Combined sewer systems are sewers (CSS) that are designed to collect rainwater runoff, domestic sewage, and industrial wastewater in the same pipe.
Most of the time, combined sewer systems transport all their wastewater to a sewage treatment plant, where it is treated and then discharged to a water body.
During periods of heavy rainfall, however, the wastewater volume in a combined sewer system can exceed the capacity of the sewer system or treatment plant.
For this reason, combined sewer systems are designed to overflow occasionally and discharge excess wastewater directly to nearby streams, rivers, or other water bodies.
In comparison, separate sewer systems (SSS) provide separate networks for the two discharge streams. Impervious areas, however, significantly reduce infiltration and increase surface runoff, which collects in gutters and drainage channels as stormwater or in ponds or detention basins.
Detention basins provide storage of runoff and an opportunity for infiltration, helping to decrease flows within the urban drainage system and receiving natural waterbodies.
Runoff enter underground pipes that carry domestic wastewater, which requires treatment before being discharged into a nearby water body.
There can be underground storage to control flow throughout the system, accommodate times of high flow, and to reduce combined sewer overflows (CSOs).
CSOs are untreated discharges from CSS, necessary to prevent upstream flooding, but detrimental to the water quality and environment of the receiving water body.
Waste that accumulates in these structures can restrict runoff from entering the urban drainage system and cause flood. At the same time, in developing countries, urban drainage infrastructure capacity itself is usually inadequate to cope with runoff.
Addressing systemwide urban drainage challenges require examining the entire system. This solution does not present a holistic approach to urban drainage planning and design but provides some suggested actions to a rapidly growing city, explaining important considerations when expanding or improving existing urban drainage systems.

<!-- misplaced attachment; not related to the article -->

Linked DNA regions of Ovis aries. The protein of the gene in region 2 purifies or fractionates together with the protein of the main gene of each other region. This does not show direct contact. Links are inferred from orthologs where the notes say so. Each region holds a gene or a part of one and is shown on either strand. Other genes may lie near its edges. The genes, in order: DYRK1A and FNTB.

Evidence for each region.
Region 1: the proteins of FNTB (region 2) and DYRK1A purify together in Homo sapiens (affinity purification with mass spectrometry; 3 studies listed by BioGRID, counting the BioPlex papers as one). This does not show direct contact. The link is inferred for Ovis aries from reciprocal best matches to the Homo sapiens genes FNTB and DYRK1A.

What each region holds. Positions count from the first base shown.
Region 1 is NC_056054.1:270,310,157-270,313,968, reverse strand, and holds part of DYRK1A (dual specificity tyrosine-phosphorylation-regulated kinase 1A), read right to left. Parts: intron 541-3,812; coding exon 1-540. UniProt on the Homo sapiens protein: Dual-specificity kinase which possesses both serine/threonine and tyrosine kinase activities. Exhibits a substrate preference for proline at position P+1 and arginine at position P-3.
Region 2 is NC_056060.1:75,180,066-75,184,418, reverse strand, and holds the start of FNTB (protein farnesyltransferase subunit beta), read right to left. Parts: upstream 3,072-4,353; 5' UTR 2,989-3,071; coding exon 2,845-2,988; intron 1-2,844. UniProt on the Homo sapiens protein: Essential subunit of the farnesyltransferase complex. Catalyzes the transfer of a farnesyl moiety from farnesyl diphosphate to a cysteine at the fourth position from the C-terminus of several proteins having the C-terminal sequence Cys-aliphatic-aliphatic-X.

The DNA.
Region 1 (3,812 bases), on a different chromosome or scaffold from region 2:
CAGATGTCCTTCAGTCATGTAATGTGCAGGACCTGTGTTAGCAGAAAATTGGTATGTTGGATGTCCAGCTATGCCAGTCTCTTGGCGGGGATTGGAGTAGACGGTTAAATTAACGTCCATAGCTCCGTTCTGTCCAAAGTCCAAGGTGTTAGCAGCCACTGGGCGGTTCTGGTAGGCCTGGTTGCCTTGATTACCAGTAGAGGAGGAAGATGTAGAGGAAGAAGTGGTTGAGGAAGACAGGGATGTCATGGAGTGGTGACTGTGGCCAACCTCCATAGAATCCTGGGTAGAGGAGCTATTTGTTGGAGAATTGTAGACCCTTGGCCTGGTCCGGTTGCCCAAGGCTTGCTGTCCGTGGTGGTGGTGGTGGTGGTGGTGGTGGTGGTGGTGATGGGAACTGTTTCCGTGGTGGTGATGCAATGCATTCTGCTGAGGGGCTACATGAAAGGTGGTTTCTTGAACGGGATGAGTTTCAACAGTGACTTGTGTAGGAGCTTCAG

Another modern approach that can be implemented in new developing areas in Accra is:
Sustainable Urban Drainage Systems – better known as SUDS – are designed to lower the risks of flooding in any area by creating more efficient means of draining water from areas prone to flooding without over-filling our existing drainage system.
A significant contributor to the issue of flooding is the continual expansion and densification of urban areas.
These town and city areas tend to be built up using great expanses of impermeable materials which prevent rainwater from draining away as it falls, and this has become a major factor in the floods which have befallen the Accra in recent years.
Our old drainage systems simply can’t cope with the amount of rain they’re expected to handle.
What does a Sustainable Urban Drainage System do?
To achieve these three main aims, SUDS implement several different measures:
Creation of more permeable surfaces. The improvement of drainage and the reduction of the risk of flooding are dependent upon the introduction of permeable outdoor surfaces.
More permeable surfaces include gravel, blocks, or tiles with spaces left between them to allow for drainage through to a layer of soil. This SUDS method has many applications and is popular with many kinds of property.
For this to work, the underlying soil must also be permeable, so a heavily clay-based soil is no good. The soil also needs to be clean and contaminant-free to avoid any harmful substances being washed into another body of water where it could cause environmental damage.
Rainwater harvesting. There are several good reasons to harvest rainwater rather than allowing it to wash away. Preventing rainwater from getting to the drains both reduces the risk of flooding and saves that water for practical uses around the home. Rainwater is great for use in washing, cleaning, gardening, and toilet flushing. Whether using a simple water butt in the garden or a more complex underground rainwater harvesting system, there is plenty that can be done with water saved from running off the roof and into the drains.
Formation of ditches, ponds, and wetlands. Sometimes, a more obvious landscape feature can be used to prevent flooding. Manmade ponds, ditches, and wetlands can effectively control the rate at which water drains away from a densely built-up area.
Water is collected and then gradually released by a process known as attenuation. When completely drained, these spaces blend into the wider landscape and are usually covered with grass or other vegetation.
Green Roofing. A relative newcomer to the building site, green roofs are sprouting all over the place. Although they have been used throughout history, they have recently enjoyed something of a renaissance as designers strive to become more environmentally responsible in their practices.
Whilst green roofs slow down the rate at which water reaches the ground and drainage systems, they also provide other advantages such as air purification wildlife habitat, and home insulation.
The writter Philip Kyeremanteng is a Senior Environmental Scientist.